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Helping Hands Live in Regional

Overall: Good read more about inspection ratings

10 Tything Road West, Kinwarton, Alcester, B49 6EP (01789) 762121

Provided and run by:
Midshires Care Limited

All Inspections

28 June 2018

During a routine inspection

This inspection took place on 28 June 2018 and 29 June 2018. On both days, the inspection was announced due to the amount of people this agency supported. The provider was given five days’ notice of our inspection visit to ensure senior management, registered managers, care staff and associated records were available when we visited the office.

Helping Hands Live-in National is a domiciliary care agency which provides personal care and support to people in their own homes nationwide as a ‘live in’ service, which supports people who may have complex care needs. Care staff would usually be on site in the person’s home up to 24 hours per day.

At the time of our inspection visit, the agency supported more than 750 people. This was the first time the service had been inspected under its current registration. However, the service was inspected previously in June 2016 under a different registration, when we found the provider was compliant with the essential standards described in the Health and Social Care Act 2008 (Regulated Activities) Regulations 2010. We rated the service as ‘Good’ in all areas.

A registered manager is a person who has registered with the Care Quality Commission to manage the service. Like registered providers, they are ‘registered persons’. Registered persons have legal responsibility for meeting the requirements in the Health and Social Care Act 2008 and associated Regulations about how the service is run. Helping Hands employed several registered managers at this location. There were three registered managers in post, and two registered manager posts were being filled at the time of our visit, both of these registered manager posts had been recruited to. Both new appointees were progressing their registration with CQC, and one was due to commence their employment. Each regional area, North, South, East and Central had a manager (or registered manager) responsible for the staff and the delivery of care to people using the service, within those regions. In addition, there was a registered manager appointed to manage clinical support and clinical training for staff.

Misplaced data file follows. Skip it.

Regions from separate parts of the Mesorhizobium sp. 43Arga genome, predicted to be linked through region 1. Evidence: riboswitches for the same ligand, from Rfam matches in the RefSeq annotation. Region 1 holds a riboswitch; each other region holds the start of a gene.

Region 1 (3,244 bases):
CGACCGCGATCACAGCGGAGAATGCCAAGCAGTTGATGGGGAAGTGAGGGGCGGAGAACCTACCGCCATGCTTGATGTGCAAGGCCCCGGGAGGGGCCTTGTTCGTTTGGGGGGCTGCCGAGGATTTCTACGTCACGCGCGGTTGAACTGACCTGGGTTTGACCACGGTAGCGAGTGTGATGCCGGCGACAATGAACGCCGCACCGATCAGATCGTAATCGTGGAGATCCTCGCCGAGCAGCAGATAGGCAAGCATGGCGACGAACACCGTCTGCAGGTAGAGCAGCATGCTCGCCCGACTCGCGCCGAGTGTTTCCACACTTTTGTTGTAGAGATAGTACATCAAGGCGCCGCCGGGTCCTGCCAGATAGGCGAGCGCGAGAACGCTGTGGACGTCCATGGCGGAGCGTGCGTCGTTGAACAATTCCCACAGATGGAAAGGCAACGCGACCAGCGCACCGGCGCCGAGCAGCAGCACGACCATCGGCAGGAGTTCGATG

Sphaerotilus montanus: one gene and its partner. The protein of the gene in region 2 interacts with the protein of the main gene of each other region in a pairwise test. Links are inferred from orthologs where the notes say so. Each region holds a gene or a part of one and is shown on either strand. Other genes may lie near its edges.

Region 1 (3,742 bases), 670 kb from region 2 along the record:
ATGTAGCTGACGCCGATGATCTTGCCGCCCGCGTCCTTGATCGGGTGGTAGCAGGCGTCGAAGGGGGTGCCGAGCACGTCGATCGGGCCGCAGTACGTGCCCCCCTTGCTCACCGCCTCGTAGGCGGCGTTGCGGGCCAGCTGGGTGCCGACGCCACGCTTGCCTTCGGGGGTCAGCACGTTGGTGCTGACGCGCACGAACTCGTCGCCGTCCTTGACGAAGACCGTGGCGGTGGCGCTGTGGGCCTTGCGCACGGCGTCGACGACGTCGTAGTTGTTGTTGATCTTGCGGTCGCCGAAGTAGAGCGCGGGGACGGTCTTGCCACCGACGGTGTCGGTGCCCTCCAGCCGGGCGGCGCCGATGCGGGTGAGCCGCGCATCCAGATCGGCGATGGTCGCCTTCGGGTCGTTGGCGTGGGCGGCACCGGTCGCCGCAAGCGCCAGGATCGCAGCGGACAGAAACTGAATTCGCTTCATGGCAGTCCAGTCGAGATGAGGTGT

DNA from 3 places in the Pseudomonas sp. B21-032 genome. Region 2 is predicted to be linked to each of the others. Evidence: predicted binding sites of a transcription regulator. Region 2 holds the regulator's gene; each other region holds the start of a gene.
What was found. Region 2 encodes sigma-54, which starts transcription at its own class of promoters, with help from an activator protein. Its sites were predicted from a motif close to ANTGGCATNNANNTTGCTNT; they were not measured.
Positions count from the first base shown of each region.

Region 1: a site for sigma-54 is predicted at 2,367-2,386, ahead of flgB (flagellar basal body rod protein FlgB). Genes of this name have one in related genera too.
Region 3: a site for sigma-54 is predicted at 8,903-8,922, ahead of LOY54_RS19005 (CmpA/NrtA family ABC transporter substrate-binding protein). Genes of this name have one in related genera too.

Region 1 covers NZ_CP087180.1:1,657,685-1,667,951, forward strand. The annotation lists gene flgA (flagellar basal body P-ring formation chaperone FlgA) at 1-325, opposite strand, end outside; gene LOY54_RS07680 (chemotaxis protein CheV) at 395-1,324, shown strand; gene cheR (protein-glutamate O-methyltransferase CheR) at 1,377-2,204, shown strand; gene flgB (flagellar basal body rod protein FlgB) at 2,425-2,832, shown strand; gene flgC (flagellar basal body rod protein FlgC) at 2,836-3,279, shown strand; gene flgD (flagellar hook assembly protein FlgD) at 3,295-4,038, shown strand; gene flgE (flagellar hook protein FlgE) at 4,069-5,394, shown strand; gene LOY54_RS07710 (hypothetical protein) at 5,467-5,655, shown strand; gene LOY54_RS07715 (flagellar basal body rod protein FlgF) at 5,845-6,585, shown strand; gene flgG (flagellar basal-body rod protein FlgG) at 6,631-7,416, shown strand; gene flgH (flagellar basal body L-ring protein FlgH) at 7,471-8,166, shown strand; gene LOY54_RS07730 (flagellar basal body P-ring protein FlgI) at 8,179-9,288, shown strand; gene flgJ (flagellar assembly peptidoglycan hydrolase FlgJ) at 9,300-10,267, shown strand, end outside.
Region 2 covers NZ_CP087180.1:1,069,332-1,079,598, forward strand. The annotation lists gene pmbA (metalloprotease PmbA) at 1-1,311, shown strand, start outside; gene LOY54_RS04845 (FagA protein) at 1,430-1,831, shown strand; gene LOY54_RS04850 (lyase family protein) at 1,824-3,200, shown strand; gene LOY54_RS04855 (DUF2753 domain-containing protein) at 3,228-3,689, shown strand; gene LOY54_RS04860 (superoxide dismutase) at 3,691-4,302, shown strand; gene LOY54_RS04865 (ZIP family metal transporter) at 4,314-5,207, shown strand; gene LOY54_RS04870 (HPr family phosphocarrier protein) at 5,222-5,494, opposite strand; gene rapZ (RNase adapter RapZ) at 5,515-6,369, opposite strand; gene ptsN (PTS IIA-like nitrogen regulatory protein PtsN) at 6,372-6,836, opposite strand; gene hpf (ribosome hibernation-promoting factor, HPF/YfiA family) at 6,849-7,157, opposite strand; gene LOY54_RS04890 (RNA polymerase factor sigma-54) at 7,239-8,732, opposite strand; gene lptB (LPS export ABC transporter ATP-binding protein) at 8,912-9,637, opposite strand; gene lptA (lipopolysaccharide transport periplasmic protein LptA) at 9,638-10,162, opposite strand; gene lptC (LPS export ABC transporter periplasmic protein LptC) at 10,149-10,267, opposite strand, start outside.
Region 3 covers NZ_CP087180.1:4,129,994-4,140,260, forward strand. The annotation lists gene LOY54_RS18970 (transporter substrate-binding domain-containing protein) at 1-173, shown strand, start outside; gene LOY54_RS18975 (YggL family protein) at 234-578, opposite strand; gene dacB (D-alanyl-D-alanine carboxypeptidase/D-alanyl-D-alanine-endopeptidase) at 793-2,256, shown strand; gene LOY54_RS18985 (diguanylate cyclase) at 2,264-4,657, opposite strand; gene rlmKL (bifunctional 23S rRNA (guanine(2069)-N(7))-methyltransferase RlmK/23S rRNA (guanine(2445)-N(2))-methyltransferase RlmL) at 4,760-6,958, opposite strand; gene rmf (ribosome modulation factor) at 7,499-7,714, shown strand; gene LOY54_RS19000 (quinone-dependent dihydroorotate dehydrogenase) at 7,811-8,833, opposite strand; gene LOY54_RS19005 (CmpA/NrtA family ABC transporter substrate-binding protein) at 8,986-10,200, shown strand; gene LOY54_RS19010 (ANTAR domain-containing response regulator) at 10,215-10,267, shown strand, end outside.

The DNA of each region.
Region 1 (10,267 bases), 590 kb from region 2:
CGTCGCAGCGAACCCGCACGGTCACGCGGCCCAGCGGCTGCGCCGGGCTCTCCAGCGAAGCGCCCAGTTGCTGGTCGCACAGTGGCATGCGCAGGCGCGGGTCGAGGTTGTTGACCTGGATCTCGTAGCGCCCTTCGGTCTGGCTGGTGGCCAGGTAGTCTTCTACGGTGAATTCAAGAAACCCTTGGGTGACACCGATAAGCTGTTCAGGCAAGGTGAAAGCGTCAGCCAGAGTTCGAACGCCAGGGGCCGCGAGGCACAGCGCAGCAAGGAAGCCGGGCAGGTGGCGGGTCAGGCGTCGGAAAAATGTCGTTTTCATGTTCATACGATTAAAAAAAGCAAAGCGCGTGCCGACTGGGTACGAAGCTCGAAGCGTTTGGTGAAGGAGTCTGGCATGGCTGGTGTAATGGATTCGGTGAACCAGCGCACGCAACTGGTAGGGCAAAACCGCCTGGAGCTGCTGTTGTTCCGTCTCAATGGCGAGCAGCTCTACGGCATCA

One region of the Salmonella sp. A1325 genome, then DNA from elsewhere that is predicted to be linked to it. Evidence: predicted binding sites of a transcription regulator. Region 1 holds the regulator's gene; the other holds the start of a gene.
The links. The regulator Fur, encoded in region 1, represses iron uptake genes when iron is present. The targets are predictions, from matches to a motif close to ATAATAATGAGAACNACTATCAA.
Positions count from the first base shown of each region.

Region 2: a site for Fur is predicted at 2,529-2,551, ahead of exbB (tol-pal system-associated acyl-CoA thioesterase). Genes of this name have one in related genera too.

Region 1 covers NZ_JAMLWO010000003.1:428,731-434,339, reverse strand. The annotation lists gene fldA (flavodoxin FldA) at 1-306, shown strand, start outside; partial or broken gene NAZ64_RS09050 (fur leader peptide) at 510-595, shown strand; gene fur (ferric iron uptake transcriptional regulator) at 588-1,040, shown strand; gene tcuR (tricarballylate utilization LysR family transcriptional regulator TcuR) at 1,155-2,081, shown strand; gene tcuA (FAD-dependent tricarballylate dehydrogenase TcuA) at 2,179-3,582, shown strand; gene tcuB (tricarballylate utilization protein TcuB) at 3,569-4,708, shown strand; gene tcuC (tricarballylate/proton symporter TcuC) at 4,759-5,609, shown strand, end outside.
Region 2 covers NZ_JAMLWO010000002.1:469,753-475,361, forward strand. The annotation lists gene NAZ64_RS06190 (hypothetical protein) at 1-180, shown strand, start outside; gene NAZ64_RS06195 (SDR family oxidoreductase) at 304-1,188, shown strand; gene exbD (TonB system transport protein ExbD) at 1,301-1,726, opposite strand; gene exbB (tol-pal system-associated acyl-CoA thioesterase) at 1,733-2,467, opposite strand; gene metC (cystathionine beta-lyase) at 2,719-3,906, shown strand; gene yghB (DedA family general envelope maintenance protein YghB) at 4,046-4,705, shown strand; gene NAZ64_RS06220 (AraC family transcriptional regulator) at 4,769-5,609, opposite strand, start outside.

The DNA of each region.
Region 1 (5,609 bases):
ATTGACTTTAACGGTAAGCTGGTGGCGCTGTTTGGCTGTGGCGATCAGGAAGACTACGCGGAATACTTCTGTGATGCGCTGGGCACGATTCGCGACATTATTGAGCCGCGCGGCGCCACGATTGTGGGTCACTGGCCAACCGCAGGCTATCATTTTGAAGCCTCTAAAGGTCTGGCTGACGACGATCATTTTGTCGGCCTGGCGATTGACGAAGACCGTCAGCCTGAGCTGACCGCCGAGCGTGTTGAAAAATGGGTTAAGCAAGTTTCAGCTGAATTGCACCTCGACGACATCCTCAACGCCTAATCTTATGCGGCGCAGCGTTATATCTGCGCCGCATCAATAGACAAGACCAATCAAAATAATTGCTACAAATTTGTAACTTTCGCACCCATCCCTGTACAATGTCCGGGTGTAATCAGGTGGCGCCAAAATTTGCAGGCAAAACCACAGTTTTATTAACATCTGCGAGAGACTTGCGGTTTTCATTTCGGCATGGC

People felt safe using the service and staff understood how to protect people from abuse and keep people safe. There were procedures to manage identified risks with people’s care and for managing people’s medicines safely. Checks were carried out on staff during the recruitment process to make sure they were suitable to work with people who used the service.

There were enough staff to deliver the care and support people required and people usually received care from a consistent staff team. People told us staff were friendly, respectful and caring and had the right care skills to provide the care and support they required. Staff received an induction when they started working for the service and completed training to support them in meeting people’s needs. Staff felt the training provided them with the right skills and knowledge to support people safely and effectively.

The provider understood the principles of the Mental Capacity Act (MCA), and staff respected people’s decisions and gained people’s consent before they provided personal care. People were protected from the spread of infection, as staff were trained in how to use preventative measures such as protective gloves and clothing to prevent cross contamination.

Care plans contained relevant information for staff to help them provide the personalised care people required. People knew how to complain and information about making a complaint was available to them. Staff said they could raise any concerns or issues with the provider, registered managers, and their immediate line manager knowing they would be listened to and acted on.

There were processes in place to monitor the quality of the service provided and to understand the experiences of people who used the service. This was through regular communication with people and staff, returned satisfaction surveys, staff meetings, spot checks on care staff and a programme of checks, audits, senior management meetings and operational board meetings.

The provider demonstrated strong leadership. Staff felt committed to the provider's vision and values and involved in how the service developed and improved. Examples of the best staff practices were celebrated. The leadership team was proactive in its response to trends revealed by its detailed analysis feedback and lessons learned from accidents, complaints and incidents.

The provider worked closely in partnership with a range of external organisations that were leaders in their field, to continuously improve the standard of care offered by staff at Helping Hands.